Gazette
Homepage
Marketing & Communications
Frontpage Email Us
Search This Issue  
Vol 39  No 1
Aug. 10, 2006


Frontpage

Classifieds

In Brief

Letter to the Editor

Notable

News & Notes

Obituaries

Out and About

Papers & Presentations

Research




Next issue:
Aug. 31, 2006

Questions? Comments?
E-mail our editor.

A treasure of traditional and contemporary lore

By Hannah R. Mahoney
Special to the Gazette

Like a treasure chest or a family heirloom, the Folklore Department is filled with untold riches and echoes of times long ago. Raise the lid and stories emerge of lives lived, customs practiced, wisdom passed down. The stories tumble out in pictures, faded and yellowed by the passage of time; others float on the air, fiddles and accordions a backdrop to voices distant and long gone, but kept alive here.

The department was founded in 1968 by Dr. Herbert Halpert, who arrived in Newfoundland in 1962. His interest in folklore, which took root in his teens, led him to undertake fieldwork on childlore. For his MA in Anthropology, he compiled Folk Rhymes of New York City Children at Columbia University. His doctoral dissertation, Folktales and Legends from the New Jersey Pines: A Collection and Study, was done at Indiana University.

At Memorial, the study of folklore began under the auspices of the English Department. From the onset, Dr. Halpert instructed his students to write on such topics as “growing up in my community.” Through these writings he gathered information on life in rural Newfoundland and elements of folklore inherent to that experience.

Bridget O’Connell (seated), a visiting student researcher from the Waterford Institute of Technology, gets some help from Vanessa Rice, archival assistant with Memorial University of Newfoundland Folklore and Language Archive (MUNFLA).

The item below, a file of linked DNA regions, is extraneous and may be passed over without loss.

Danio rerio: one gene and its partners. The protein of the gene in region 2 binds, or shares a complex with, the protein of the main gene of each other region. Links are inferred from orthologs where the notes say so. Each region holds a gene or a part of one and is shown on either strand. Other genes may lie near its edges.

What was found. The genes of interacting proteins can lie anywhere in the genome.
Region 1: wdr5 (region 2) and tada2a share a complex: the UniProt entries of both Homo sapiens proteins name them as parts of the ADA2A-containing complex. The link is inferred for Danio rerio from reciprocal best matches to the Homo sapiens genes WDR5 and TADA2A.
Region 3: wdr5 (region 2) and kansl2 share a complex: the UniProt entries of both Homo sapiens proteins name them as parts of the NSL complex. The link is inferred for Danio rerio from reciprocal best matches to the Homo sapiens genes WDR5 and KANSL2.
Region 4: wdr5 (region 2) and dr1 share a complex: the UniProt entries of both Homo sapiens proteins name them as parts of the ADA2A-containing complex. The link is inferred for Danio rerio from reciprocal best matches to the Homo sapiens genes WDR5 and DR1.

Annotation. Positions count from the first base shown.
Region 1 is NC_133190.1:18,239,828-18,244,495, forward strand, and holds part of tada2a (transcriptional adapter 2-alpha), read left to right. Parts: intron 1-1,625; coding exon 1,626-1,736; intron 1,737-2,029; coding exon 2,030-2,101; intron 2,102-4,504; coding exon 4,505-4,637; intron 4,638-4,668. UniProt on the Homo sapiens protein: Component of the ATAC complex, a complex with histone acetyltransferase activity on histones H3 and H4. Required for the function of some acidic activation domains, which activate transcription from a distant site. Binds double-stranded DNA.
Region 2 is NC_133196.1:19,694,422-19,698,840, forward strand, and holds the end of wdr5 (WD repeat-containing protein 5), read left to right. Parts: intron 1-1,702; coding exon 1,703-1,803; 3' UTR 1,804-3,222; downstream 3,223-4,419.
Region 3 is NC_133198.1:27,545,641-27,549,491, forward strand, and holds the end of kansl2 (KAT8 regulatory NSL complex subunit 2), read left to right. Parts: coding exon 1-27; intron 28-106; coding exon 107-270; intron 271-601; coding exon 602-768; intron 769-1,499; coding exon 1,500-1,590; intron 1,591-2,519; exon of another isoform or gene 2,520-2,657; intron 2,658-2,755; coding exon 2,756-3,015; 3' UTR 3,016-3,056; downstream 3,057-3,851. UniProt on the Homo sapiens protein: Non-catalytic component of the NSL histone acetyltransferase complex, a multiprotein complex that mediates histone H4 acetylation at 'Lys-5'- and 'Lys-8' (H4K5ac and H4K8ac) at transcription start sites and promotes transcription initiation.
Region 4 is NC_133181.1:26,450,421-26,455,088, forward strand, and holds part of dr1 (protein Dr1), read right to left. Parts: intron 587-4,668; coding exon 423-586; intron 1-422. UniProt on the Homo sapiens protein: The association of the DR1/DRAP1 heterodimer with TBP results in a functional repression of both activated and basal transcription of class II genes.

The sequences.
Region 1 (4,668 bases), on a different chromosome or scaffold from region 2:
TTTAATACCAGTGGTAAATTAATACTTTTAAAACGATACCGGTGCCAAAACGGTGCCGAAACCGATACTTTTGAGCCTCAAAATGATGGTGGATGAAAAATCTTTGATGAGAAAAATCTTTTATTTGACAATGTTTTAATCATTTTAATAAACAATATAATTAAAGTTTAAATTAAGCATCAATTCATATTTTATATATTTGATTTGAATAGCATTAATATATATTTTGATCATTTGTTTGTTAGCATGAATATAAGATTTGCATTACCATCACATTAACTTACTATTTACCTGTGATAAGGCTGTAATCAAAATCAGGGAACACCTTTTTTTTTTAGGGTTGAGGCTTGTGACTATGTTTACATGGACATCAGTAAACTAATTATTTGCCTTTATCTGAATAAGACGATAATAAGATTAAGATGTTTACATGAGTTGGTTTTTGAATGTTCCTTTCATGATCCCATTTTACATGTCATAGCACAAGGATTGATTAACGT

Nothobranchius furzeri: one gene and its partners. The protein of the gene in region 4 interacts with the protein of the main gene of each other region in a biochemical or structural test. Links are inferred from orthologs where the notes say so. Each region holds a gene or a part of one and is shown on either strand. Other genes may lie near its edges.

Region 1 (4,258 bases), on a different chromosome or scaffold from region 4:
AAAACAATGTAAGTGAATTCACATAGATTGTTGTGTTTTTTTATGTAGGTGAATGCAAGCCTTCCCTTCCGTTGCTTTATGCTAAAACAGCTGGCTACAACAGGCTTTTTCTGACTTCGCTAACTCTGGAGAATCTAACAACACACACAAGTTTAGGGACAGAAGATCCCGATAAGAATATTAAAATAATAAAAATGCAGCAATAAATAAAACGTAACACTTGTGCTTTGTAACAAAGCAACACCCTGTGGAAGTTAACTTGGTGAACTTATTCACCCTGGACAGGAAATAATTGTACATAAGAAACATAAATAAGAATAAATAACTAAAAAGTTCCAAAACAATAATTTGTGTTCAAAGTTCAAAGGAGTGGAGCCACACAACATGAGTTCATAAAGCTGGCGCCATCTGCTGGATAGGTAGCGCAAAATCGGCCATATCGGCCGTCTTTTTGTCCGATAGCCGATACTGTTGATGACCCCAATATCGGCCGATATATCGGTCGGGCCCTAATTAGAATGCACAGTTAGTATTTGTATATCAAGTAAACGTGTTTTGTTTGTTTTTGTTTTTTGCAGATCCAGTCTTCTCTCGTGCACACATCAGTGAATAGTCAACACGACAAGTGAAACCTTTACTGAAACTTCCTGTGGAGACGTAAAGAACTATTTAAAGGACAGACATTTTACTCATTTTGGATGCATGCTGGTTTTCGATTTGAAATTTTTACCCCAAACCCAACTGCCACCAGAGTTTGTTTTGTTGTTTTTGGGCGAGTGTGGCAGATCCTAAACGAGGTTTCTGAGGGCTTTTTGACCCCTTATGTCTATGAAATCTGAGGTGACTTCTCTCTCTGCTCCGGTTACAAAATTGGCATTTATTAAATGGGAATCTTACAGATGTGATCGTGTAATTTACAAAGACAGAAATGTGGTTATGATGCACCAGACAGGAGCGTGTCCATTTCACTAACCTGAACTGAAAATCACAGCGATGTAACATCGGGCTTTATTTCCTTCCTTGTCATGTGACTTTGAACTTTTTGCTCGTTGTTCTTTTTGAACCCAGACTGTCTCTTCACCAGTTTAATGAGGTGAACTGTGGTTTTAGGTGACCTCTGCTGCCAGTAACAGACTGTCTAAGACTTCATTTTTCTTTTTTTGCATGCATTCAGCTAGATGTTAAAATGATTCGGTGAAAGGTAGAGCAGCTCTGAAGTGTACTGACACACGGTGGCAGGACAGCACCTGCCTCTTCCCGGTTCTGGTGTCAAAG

Back when Folklore courses spanned a year, Christmas vacation cut through the middle and students returned to class to write their own stories of local customs. They shared such traditions as mummering, the singing of songs and ballads, and descriptions of food, drink and aspects of everyday life. Many of these papers consisted of interviews with their parents, grandparents and others within the community. The tales often bridged centuries. This became the foundation of Memorial University of Newfoundland Folklore and Language Archive (MUNFLA).

While Newfoundland and Labrador folklore was initially the core emphasis, the department has increasingly become more international and focused on contemporary culture.

Dr. Martin Lovelace is the current head of the Department of Folklore. He first came to Memorial as a student where he completed both his MA and PhD in Folklore before becoming a faculty member.

“I think the discipline has shifted, in terms of its interest,” explained Dr. Martin Lovelace, head of the Department of Folklore. “There has been an increasing interest in popular and contemporary culture and it is getting harder and harder to interest students on topics that they see as old fashioned. There are students who will tell you that the old stuff is gone, which is not correct at all. Often people have gone out and found to their great surprise that many of these much older traditions are persisting.”

As well as the old material there are contemporary and emergent kinds of folklore.